A vice governor of the People's Bank of China (PBoC) has again issued strong statements against initial coin offerings (ICOs), singling out those that have moved overseas, but are still marketing to investors in China.
Speaking at an internal meeting of the Internet Finance Rectification Working Group on Monday, Pan Gongsheng reiterated that ICOs, "disguised" ICOs and crypto asset trading are illegal in the country, and represent illicit forms of fundraising and securities issuance.
Although China issued an outright ban on ICOs in September 2017, Pan said a lot of the projects that moved overseas as a result are still making themselves available in the Chinese market, according to a report from local business media source Yicai.
Pan was quoted as saying:
Authorized by China's State Council in 2016, the working group is tasked with executing financial regulators' directions for controlling illegal activities in the sphere of internet finance.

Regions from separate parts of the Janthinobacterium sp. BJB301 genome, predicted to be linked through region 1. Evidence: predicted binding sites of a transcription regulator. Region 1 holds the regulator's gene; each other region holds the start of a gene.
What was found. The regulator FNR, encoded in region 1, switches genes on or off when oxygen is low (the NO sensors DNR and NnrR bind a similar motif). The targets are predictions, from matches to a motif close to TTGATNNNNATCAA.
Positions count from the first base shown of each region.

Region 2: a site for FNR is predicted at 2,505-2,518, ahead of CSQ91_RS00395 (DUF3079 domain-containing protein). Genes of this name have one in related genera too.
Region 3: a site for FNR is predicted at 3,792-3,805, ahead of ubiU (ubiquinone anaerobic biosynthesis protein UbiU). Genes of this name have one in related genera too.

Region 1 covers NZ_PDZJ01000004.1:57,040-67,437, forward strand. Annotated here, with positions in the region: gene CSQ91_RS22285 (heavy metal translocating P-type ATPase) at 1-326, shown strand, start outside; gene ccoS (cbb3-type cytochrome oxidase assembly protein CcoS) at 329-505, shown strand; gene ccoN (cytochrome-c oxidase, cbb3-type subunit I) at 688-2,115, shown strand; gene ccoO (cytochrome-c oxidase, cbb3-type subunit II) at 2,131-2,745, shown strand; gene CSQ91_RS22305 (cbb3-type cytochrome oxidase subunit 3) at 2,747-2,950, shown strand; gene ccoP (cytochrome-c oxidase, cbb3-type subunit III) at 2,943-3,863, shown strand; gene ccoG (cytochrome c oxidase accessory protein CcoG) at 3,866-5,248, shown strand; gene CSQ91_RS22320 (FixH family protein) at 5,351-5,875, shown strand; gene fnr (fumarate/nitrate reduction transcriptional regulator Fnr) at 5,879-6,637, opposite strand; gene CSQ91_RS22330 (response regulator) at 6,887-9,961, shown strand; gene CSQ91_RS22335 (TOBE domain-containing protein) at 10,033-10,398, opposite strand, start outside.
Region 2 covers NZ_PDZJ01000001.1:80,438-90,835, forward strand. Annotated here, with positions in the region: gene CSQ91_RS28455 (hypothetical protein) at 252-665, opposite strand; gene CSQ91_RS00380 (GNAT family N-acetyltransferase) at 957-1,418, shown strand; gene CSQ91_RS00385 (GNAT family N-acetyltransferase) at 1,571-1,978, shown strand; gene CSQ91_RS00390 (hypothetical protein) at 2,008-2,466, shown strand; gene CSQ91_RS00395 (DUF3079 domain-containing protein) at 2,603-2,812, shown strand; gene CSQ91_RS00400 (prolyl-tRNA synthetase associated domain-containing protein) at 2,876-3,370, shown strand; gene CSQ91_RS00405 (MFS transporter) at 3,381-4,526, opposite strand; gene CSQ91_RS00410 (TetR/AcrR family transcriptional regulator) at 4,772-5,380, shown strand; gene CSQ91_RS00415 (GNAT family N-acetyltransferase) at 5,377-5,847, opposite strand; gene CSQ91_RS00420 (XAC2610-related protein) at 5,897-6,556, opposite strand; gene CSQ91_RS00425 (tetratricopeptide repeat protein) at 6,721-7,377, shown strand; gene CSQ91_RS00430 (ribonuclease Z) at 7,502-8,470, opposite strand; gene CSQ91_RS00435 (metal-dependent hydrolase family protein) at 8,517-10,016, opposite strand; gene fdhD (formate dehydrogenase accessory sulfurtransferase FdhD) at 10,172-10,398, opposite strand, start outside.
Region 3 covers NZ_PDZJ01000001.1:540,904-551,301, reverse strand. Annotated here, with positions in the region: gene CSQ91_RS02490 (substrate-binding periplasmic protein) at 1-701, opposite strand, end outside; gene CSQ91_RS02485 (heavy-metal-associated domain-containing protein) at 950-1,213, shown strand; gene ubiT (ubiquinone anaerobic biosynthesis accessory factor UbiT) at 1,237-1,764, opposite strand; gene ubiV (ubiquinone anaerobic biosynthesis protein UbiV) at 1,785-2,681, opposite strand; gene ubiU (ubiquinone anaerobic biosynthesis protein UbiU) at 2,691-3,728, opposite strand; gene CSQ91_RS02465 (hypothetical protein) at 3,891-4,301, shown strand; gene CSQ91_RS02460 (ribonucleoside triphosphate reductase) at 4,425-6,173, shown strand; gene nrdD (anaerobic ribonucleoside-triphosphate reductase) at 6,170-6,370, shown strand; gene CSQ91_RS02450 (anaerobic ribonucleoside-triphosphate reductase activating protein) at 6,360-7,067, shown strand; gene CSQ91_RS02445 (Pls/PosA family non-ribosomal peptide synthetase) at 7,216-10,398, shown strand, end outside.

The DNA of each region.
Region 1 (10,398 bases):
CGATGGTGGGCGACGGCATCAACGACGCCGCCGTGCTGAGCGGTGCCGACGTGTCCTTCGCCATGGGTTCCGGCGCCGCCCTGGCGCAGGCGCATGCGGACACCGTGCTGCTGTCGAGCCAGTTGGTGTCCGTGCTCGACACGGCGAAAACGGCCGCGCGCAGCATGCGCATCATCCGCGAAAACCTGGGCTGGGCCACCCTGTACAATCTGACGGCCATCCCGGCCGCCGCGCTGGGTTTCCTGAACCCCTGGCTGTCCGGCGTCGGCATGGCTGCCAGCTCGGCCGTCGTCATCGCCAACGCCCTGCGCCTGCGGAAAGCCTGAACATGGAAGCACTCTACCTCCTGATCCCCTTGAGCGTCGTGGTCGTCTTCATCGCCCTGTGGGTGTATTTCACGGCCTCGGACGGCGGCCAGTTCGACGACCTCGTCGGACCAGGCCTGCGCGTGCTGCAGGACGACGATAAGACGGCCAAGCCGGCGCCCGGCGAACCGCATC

The report did not offer details on how the body intends to curb access to foreign ICOs and crypto trading. However, the news was followed by an item from another state-owned media source indicating that China's messaging giant WeChat appears to have increased its efforts to spot cryptocurrency traders using the platform over recent months.
The later report suggested the messaging service had restricted its payments function of such users – for instance, by limiting the fiat currency they can receive on any day. In January, Pan notably pushed for wider cryptocurrency trading ban in China according to an internal memo circulated at the time.
WeChat is not the only service platform that appears to have taken steps to cooperate with regulators.
After the 2017 ICO ban, one online forum called Zhishi Xingqiu ("Knowledge Planet" in literal translation) became a popular platform used by agents from outside China to access retail investors in the country, for a fee making investments on their behalf.
In March, however, the platform issued a statement saying that it would monitor threads and ban those who use the platform to solicit investors in ICO tokens.
PBoC image via Shutterstock
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